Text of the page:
Open (Access) Letter to Criminologists · Criminology Open

“We can make our written works free to everyone, with only a little extra effort. Too much of what we write is behind publisher paywalls. The current system is socially unjust and irrational. It hampers the spread of scholarship’s benefits, costing more than it should, limiting our impact.1 It is easy to blame the publishers or ignore the problem. But today, we have the power — and thus the moral responsibility — to make our works Open Access (OA). This letter is a call to action: From now on, we must make our works freely available to everyone.2 Below, I explain how….

 First, though, I should confess that I am breaking a promise: to create an OA criminology journal, which I titled Criminology Open.3 While trying to develop it, I learned a lot about journal publishing, OA, and open science more broadly.4 Ironically, the biggest lesson is we do not need OA journals to make our works OA. Already, we are able to share the vast majority of our works in a legal, free, public manner over the internet. The major problem, then, is not publishers, copyright or technology. It is us….”

Green Access Rank of Most Cited Journals in Criminology · Criminology Open

“Authors should consider this ranking when deciding where to publish articles. For more information on (1) the ranking, visit this companion page; (2) copyright/access at the ranked journals and many others, view the Wiki List of Criminology Journals and Determining Copyright at Criminology Journals; and, (3) the importance of green access to criminology, read my Open (Access) Letter to Criminologists. (Table is better viewed on computer or tablet than smartphone.)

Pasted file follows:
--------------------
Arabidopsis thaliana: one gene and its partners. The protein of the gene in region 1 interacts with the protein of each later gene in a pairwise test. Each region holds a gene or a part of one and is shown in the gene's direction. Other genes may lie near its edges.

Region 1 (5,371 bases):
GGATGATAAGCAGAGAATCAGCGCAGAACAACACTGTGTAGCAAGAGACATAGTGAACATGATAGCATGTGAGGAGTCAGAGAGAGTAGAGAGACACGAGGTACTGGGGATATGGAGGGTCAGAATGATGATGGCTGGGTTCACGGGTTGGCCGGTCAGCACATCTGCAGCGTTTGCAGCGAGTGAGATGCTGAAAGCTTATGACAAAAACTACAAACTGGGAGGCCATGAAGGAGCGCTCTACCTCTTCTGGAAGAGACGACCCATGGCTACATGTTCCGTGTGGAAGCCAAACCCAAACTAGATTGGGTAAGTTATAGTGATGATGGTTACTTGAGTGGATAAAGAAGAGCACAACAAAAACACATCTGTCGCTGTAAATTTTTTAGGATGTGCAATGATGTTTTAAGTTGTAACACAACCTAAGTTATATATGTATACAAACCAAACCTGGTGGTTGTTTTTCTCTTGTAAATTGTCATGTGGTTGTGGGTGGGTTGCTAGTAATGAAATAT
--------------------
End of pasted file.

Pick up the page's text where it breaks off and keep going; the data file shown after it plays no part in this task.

Green Access Rank of Most Cited Journals in Criminology….”

What is open-access publishing and what it means for the forensic enterprise – ScienceDirect

“Currently, two journals in the forensic science realm publish as Open Access, Forensic Science International: Synergy and Forensic Science International: Reports. Forensic Science International: Synergy welcomes significant, insightful, and innovative original research with the aim of advancing and supporting forensic science while exceeding its expectations for excellence. By being freely available to anyone, we seek to promote and support open discourse across diverse areas of interest, avocation, and geography. Papers are invited from all forensic sciences and influencing disciplines, including but not limited to the humanities, life sciences, social sciences, and the law….”